At issue for investigators is a key question: Did Mr. Giuliani go after Ms. Yovanovitch solely on behalf of Mr. Trump, who was his client at the time? Or was he also doing so on behalf of the Ukrainian officials, who wanted her removed for their own reasons?

It is a violation of federal law to lobby the United States government on behalf of foreign officials without registering with the Justice Department, and Mr. Giuliani never did so.

Even if the Ukrainians did not pay Mr. Giuliani, prosecutors could pursue the theory that they provided assistance by collecting information on the Bidens in exchange for her removal.

While ambassador, Ms. Yovanovitch had taken aim at corruption in Ukraine, earning her quite a few enemies.

And now her enemies had Rudy:

The investigation has zeroed in on one of her opponents, Yuriy Lutsenko, the top prosecutor in Ukraine at the time, the people said. At least one of the search warrants for Mr. Giuliani’s devices mentioned Mr. Lutsenko and some of his associates, including one who helped introduce him to Mr. Giuliani.

The relationship had the potential to become symbiotic.

Mr. Lutsenko wanted Ms. Yovanovitch removed, and as the personal lawyer to the president, Mr. Giuliani was positioned to help. Mr. Giuliani wanted negative information about the Bidens, and as the top prosecutor in Ukraine, Mr. Lutsenko would have had the authority to announce an investigation into Hunter Biden’s dealings with the energy company. Mr. Giuliani also saw Ms. Yovanovitch as insufficiently loyal to the president, and as an impediment to the investigations.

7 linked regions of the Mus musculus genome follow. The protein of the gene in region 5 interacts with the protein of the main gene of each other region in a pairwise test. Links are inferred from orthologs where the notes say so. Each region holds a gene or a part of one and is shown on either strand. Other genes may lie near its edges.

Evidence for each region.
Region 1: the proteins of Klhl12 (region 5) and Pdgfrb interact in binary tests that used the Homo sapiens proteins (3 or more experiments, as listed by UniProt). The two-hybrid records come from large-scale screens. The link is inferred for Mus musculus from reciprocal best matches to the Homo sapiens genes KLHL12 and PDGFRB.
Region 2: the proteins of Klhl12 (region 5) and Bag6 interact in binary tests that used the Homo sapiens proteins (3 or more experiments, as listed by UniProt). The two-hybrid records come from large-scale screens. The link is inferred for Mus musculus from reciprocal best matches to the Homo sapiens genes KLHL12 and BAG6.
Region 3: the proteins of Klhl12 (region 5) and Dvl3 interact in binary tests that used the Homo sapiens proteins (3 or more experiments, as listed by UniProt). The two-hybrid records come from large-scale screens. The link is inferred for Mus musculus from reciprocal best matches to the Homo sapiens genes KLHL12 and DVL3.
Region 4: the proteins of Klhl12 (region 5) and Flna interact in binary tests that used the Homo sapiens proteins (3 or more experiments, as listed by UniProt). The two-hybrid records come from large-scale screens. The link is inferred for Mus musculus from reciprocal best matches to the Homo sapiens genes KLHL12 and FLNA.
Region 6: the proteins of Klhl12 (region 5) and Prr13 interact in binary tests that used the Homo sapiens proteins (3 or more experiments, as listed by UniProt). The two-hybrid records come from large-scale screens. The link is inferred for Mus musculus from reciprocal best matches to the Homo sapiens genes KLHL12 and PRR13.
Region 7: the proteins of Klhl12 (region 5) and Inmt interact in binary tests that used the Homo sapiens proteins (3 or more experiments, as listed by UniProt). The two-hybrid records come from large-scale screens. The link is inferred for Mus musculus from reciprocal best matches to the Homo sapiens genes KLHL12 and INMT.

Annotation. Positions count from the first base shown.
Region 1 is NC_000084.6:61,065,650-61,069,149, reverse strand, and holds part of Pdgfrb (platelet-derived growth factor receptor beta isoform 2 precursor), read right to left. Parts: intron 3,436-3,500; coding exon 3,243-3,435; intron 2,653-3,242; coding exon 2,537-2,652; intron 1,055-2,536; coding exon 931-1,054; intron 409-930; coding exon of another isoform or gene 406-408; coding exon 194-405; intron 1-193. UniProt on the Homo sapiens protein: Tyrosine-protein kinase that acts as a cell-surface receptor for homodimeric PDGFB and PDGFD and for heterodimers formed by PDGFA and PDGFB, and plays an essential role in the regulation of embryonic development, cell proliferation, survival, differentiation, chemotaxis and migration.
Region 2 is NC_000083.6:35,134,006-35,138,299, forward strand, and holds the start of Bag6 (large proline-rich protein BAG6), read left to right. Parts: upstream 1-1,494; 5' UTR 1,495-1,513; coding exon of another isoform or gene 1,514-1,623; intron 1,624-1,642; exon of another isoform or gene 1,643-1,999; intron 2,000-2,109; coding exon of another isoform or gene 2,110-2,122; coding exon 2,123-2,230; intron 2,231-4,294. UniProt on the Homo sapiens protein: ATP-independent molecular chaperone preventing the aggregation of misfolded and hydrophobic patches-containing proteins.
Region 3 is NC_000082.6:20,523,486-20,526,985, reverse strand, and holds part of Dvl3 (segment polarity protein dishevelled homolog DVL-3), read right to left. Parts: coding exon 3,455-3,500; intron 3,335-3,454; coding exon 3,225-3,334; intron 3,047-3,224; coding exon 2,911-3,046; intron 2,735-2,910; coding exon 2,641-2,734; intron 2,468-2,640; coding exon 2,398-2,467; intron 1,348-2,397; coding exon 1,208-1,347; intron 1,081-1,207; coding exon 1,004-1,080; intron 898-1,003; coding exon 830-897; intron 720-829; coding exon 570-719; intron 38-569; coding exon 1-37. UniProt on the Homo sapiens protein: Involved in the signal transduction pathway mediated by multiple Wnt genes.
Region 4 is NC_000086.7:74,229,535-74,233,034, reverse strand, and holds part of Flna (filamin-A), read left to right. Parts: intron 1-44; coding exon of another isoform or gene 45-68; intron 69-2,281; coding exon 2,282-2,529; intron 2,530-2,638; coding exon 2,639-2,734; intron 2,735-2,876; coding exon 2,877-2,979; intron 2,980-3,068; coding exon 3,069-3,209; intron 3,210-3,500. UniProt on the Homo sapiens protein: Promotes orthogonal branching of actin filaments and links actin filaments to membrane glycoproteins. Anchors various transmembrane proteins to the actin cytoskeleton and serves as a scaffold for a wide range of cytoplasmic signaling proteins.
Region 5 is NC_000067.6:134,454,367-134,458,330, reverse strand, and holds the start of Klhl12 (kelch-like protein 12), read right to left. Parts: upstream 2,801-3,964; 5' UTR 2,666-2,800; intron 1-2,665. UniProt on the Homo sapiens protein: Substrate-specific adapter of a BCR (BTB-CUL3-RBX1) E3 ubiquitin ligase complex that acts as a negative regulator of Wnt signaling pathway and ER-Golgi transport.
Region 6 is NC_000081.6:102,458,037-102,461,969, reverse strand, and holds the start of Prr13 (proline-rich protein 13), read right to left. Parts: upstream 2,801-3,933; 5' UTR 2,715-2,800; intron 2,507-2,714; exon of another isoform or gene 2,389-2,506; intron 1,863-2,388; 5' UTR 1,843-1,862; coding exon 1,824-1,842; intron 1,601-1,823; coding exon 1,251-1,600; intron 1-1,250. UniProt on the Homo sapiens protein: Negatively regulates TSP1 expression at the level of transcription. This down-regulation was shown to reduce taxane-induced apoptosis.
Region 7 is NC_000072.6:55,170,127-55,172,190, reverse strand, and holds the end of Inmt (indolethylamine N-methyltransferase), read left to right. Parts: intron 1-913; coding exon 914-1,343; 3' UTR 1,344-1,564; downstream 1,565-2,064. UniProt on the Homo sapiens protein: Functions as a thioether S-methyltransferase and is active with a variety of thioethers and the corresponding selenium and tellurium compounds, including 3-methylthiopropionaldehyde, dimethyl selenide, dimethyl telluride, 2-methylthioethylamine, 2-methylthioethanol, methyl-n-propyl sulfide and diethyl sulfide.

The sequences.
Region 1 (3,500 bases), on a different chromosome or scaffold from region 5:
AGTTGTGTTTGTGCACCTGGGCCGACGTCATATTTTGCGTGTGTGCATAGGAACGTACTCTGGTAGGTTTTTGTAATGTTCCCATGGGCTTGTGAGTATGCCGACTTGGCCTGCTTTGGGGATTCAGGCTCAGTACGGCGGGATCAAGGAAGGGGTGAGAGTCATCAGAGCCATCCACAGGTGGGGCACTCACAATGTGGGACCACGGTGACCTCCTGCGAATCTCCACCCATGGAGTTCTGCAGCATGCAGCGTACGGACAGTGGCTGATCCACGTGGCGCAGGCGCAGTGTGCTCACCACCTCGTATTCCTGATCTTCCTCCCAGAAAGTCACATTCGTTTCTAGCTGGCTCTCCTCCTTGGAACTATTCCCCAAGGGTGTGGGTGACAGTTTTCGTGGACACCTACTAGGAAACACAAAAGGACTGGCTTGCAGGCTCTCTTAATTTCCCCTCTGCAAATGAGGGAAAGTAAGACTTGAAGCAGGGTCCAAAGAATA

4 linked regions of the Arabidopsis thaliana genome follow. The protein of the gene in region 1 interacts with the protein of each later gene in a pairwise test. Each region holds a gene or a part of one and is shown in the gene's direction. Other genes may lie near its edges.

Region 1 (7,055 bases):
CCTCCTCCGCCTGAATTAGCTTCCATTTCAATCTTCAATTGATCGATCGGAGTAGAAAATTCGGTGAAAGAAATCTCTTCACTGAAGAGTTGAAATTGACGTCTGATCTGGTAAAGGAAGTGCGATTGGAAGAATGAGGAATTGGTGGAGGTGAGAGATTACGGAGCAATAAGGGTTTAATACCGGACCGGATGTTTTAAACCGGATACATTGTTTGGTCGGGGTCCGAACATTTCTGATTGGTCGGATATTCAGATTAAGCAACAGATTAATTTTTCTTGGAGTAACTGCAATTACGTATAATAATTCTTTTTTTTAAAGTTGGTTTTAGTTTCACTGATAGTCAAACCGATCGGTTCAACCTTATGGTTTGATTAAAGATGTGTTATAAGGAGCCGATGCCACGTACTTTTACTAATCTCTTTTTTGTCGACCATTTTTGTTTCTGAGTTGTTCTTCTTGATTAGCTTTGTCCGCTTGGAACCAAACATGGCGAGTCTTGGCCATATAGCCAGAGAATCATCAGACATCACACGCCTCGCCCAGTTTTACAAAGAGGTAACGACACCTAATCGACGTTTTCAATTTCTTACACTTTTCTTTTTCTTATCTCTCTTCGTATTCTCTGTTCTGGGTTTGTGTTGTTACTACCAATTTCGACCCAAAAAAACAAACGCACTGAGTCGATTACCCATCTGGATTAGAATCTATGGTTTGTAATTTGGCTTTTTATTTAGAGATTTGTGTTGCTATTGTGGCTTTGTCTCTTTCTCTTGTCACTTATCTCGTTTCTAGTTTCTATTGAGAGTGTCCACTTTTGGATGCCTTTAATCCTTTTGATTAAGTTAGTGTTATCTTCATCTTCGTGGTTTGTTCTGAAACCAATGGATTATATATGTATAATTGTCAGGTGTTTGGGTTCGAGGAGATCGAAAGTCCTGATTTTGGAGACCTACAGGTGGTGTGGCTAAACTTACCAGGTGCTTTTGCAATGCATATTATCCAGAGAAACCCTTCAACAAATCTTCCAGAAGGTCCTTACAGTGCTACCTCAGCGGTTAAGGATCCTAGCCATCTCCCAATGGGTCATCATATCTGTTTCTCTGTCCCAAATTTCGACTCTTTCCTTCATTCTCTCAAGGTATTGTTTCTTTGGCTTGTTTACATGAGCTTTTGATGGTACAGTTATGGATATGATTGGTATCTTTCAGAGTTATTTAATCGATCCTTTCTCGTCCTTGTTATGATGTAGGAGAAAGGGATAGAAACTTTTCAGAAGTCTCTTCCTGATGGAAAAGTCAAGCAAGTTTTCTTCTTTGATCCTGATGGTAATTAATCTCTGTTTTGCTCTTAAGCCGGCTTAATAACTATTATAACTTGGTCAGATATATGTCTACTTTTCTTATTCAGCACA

And now there was a way for everyone to win:

Mr. Lutsenko hinted at a potential quid pro quo in text messages that became public during the impeachment trial. In March 2019, Mr. Lutsenko wrote in a Russian language text message to Mr. Parnas that he had found evidence that could be damaging to the Bidens. Then he added, “And you can’t even bring down one idiot,” in an apparent reference to Ms. Yovanovitch, followed by a frowny-face emoji.

Around that same time, Mr. Giuliani was in negotiations to also represent Mr. Lutsenko or his agency. Draft retainer agreements called for Mr. Giuliani to receive hundreds of thousands of dollars to help the Ukrainian government recover money it believed had been stolen and stashed overseas.

Mr. Giuliani signed one of the retainer agreements, but he said he ultimately did not take on the work, because his representation of Mr. Trump at the same time could constitute a conflict of interest.

He finally knew better, but it was too late: